Today is World AIDS Day. Despite the attention Charlie Sheen has given the disease recently, many are surprised to learn that the fight is far from over. World AIDS Day reminds the public that HIV has not gone away – there is still a vital need to raise money, increase awareness, fight prejudice and improve education.
Still more work to do in AIDS Education
Globally there are an estimated 34 million people who have the virus. And, even thought the virus was identified as recently as 1984, more than 35 million people have died of HIV or AIDS, which makes it one of the most destructive pandemics in history.
Although there have been huge scientific and cultural advances in fighting AIDS and HIV, many people do not know the facts about how to protect themselves and others, and stigma and discrimination remain a reality for many people living with the condition which decreases the likelihood of their pursing treatment. While good treatment does exist it can’t help people if they aren’t taking it.
Just a quick glance through social media in the wake of Sheen’s announcement shows how much ignorance is still out there. Jenny McCarthy, famous for spreading irresponsible and alarmist information about the imaginary link between vaccines and autism, shared her concerns on her radio show, Dirty, Sexy, Funny, about kissing Sheen during her appearance on the show Two and a Half Men.
Although McCarthy acknowledged that HIV is not transmissible through kissing (except in the very rare instance in which blood is exchanged in the mouth). She did say the kiss caused her feelings of unease anyway, or as she framed it, “I go, like, Ick, ugh, that’s not fair and scary.” The audio is here.
Obviously there is more work to be done. And not just in the U.S.
Asia-Pacific Region Facing a ‘Hidden Epidemic’ of HIV Among Adolescents
Although you hear a lot about AIDS in Africa, they aren’t the only continent struggling with the disease. There were an estimated 50,000 new HIV infections among adolescents aged 15-19 in 2014 in the Asia Pacific region, accounting for 15 per cent of new infections. There are now around 220,000 adolescents living with HIV in the region, with large cities like Bangkok, Hanoi and Jakarta hubs of new infections.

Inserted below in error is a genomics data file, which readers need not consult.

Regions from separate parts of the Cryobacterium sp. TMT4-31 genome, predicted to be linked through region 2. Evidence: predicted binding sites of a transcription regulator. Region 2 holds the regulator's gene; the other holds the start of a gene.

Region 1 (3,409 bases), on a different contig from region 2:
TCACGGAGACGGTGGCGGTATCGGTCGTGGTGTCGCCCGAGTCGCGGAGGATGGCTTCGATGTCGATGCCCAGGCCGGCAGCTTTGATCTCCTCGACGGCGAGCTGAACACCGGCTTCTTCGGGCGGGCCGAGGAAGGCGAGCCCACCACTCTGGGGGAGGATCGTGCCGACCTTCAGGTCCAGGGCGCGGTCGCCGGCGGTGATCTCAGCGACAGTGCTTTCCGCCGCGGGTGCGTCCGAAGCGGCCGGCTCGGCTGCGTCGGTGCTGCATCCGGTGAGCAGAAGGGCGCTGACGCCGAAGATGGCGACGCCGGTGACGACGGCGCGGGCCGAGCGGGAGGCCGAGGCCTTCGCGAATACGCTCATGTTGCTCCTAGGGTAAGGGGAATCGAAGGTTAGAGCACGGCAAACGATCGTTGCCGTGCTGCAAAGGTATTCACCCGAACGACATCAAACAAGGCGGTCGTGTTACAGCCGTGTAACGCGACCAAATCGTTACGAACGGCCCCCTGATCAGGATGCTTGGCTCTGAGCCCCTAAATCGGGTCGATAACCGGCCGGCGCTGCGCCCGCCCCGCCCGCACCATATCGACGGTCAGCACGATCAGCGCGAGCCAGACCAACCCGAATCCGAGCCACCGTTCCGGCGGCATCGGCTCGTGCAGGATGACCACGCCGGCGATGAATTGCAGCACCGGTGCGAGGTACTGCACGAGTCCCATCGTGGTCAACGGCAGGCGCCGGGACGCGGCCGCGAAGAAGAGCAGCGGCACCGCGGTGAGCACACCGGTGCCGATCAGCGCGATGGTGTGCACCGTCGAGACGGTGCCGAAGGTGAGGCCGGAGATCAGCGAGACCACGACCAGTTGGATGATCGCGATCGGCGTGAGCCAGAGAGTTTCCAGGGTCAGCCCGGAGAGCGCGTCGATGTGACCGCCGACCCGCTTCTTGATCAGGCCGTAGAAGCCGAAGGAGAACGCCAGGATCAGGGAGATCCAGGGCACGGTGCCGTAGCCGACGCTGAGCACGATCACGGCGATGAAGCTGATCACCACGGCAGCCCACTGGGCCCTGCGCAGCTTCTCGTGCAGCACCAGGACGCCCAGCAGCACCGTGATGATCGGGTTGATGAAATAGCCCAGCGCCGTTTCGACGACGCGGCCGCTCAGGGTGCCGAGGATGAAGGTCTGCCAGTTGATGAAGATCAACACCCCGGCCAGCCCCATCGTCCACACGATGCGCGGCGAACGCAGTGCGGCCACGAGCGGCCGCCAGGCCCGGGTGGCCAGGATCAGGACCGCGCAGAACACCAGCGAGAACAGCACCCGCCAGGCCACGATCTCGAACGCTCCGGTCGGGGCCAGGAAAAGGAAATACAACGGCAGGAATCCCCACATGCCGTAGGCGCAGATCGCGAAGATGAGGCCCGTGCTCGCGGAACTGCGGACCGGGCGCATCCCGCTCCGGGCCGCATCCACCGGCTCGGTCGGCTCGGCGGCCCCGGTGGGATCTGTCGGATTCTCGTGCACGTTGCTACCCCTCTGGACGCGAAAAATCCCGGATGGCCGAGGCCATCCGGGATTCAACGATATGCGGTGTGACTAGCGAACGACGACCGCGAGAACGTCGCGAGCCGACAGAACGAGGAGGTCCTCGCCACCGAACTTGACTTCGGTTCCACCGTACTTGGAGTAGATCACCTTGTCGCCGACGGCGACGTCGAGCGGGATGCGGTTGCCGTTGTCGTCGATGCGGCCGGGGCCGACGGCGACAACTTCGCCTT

Although new HIV infections are falling overall, they are rising among adolescents from key populations, in particular young gay men and other men who have sex with men. The rise in new infections coincides with an increase in risky behaviour, such as multiple sexual partners and inconsistent condom use.
These findings come in a new report, ‘Adolescents: Under the Radar in the Asia-Pacific AIDS Response’, published by the Asia-Pacific Inter-Agency Task Team on Young Key Populations, which includes UNICEF, UNAIDS and others*.
Other findings in the report include:
•The HIV burden among adolescents falls heaviest on ten countries in the region, which together account for 98 per cent of adolescents aged 10 to 19 living with HIV in Asia-Pacific. These are: Cambodia, China, India, Indonesia, Myanmar, Pakistan, Papua New Guinea, the Philippines, Thailand and Vietnam.
•Among countries where data are available, Papua New Guinea and the Philippines have the highest proportion of adolescents living with HIV, accounting for almost 10 per cent of total people living with HIV in each country.
•In the Philippines, new HIV infections among 15-19 year olds have risen by 50 per cent over four years, from an estimated 800 in 2010 to 1,210 in 2014.
•In South Asia, AIDS-related deaths among 10-19 year olds have almost quadrupled from around 1,500 in 2001 to 5,300 in 2014. In East Asia and the Pacific, deaths have increased from 1,000 to 1,300 over the same period.